Science With Perseverance
Mars exploration at NASA "follows the water." Earlier missions had found that liquid water existed on Mars in the distant past. Perseverance’s older cousin, the Curiosity rover, explored the “habitability” of Mars. It found nutrients and energy sources that microbes could have used, and established that Mars indeed had regions that could have been friendly to life in the ancient past. Did life take hold on the Red Planet? Perseverance takes the next step by looking for the signs of past life itself.
Perseverance is set to explore Jezero crater. From orbit, this crater shows all the promising signs of a place that was likely friendly to life in the distant past. The rover’s goal is to study the site in detail for its past conditions and seek the very signs of past life. Its mission is to identify and collect the most compelling rock core and soil samples, which a future mission could retrieve and bring back to Earth for more detailed study. Perseverance will also test technologies needed for the future human and robotic exploration of Mars.
Perseverance’s Science ObjectivesPerseverance has four main science objectives.
- Geology: Study the rocks and landscape at its landing site to reveal the region’s history
- Astrobiology: Determine whether an area of interest was suitable for life, and look for signs of ancient life itself
- Sample Caching: Find and collect promising samples of Mars rock and soil that could be brought back to Earth in the future
- Prepare for Humans: Test technologies that would help sustain human presence on Mars someday
Perseverance, NASA’s first Astrobiology-focused mission, will collect and store promising samples of Mars rock and soil on the surface of the Red Planet so that we can bring them back to Earth for detailed study someday.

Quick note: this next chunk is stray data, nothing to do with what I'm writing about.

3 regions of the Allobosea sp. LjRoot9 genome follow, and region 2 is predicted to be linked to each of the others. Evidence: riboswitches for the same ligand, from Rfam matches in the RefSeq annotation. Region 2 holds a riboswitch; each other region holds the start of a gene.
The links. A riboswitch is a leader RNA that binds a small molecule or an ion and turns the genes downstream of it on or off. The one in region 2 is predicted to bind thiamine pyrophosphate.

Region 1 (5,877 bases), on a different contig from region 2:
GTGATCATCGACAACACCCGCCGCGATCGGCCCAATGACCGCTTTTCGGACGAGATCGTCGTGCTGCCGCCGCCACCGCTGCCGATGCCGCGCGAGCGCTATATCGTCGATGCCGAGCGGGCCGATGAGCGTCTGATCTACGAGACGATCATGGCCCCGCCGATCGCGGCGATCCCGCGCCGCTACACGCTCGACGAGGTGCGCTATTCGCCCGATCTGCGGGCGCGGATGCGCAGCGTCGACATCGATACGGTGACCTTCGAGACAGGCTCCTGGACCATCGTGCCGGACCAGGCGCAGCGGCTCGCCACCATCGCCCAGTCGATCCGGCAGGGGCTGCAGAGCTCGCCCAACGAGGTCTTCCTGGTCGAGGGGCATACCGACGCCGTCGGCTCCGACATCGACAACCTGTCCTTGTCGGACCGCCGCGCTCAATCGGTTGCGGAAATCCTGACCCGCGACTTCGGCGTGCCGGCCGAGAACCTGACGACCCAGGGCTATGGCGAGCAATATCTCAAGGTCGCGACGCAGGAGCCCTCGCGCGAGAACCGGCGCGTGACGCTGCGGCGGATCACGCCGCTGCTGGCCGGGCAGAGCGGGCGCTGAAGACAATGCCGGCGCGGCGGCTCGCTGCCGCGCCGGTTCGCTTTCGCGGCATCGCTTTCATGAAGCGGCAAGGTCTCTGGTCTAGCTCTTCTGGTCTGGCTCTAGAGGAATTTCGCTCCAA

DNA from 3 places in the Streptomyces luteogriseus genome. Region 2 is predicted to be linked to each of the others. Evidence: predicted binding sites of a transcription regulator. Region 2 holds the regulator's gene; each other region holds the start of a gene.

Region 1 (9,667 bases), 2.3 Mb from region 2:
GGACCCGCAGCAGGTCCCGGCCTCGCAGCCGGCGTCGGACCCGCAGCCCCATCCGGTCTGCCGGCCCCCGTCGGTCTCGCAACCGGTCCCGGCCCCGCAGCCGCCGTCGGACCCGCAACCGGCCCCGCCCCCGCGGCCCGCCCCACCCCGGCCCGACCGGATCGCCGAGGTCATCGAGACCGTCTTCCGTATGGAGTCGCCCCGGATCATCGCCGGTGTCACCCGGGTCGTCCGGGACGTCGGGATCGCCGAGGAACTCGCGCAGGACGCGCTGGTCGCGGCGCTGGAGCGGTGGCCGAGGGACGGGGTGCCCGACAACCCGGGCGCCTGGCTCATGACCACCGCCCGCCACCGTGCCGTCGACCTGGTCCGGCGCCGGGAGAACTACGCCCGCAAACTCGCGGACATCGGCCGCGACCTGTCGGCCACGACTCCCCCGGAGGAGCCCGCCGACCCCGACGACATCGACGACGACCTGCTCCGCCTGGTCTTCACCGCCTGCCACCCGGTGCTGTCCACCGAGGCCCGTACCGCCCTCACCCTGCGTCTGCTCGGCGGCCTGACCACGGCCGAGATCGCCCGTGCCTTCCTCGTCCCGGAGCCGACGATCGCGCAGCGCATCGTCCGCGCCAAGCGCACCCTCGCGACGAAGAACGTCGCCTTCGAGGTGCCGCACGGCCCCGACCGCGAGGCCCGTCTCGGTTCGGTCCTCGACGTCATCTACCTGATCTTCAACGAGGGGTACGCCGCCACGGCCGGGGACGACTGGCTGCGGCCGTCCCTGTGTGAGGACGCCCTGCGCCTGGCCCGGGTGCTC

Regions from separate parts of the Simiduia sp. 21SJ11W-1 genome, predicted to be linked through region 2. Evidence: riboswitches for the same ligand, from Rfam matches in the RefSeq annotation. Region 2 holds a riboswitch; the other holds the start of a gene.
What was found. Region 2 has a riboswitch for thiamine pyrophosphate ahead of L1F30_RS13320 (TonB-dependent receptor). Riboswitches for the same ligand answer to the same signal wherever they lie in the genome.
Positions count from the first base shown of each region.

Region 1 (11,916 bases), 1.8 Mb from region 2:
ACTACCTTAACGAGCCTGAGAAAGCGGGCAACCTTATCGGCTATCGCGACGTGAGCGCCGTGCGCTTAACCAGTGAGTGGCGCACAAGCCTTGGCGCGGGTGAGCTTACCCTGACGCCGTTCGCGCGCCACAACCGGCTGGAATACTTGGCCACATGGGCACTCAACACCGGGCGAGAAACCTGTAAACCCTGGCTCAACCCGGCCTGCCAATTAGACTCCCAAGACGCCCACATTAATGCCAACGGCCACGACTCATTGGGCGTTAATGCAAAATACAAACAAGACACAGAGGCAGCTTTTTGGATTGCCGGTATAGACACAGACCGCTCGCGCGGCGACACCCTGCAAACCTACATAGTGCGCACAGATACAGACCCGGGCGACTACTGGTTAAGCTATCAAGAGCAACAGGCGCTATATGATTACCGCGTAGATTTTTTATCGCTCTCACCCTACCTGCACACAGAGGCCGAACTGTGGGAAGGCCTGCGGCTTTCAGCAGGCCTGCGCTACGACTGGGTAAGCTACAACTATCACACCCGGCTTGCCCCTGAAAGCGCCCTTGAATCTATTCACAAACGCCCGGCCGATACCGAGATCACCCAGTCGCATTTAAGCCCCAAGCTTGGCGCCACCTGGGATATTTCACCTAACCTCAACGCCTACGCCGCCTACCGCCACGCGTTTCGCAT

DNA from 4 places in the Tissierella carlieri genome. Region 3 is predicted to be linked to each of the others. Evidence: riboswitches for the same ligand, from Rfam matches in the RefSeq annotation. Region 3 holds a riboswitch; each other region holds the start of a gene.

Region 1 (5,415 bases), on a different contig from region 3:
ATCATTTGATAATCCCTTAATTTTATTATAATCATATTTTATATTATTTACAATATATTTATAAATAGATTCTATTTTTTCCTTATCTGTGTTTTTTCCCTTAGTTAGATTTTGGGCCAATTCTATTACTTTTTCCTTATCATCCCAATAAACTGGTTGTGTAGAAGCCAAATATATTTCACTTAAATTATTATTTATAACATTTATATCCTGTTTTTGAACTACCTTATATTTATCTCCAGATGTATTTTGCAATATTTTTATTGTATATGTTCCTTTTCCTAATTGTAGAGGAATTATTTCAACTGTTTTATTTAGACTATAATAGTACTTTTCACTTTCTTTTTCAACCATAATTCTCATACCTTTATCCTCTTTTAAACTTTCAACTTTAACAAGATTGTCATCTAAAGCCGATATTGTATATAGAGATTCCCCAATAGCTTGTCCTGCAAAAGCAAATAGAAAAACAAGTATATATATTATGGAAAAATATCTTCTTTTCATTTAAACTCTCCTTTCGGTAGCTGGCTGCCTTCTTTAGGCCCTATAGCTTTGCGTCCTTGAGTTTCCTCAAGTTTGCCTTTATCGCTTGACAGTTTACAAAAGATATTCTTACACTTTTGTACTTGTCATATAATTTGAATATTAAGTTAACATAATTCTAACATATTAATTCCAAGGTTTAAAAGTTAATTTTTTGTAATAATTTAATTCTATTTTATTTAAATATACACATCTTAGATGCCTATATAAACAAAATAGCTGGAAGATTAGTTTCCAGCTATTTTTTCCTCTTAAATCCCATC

Perseverance rover will carry seven primary instruments:
An advanced camera system with panoramic and stereoscopic imaging capability and the ability to zoom. The instrument can also help scientists assess the mineralogy of the Martian surface and assist with rover operations.
A set of sensors to provide measurements of temperature, wind speed and direction, pressure, relative humidity and dust size and shape.
An exploration technology investigation to produce oxygen from Martian atmospheric carbon dioxide.
An X-ray fluorescence spectrometer with high-resolution camera to determine the fine scale elemental composition of Martian surface materials. PIXL will provide capabilities that permit more detailed detection and analysis of chemical elements than ever before.
A ground-penetrating radar to provide centimeter-scale resolution of the geologic structure of the subsurface.
A spectrometer to provide fine-scale imaging and use an ultraviolet (UV) laser to determine fine-scale mineralogy and detect organic compounds. SHERLOC is the first UV Raman spectrometer to fly to the surface of Mars and will provide complementary measurements with other instruments in the payload.
An instrument that can provide imaging, chemical composition analysis, and mineralogy. The instrument can detect the presence of organic compounds in rocks and regolith from a distance. This instrument also has a significant contribution from the Centre National d'Etudes Spatiales, Institut de Recherche en Astrophysique et Planétologie (CNES/IRAP) France.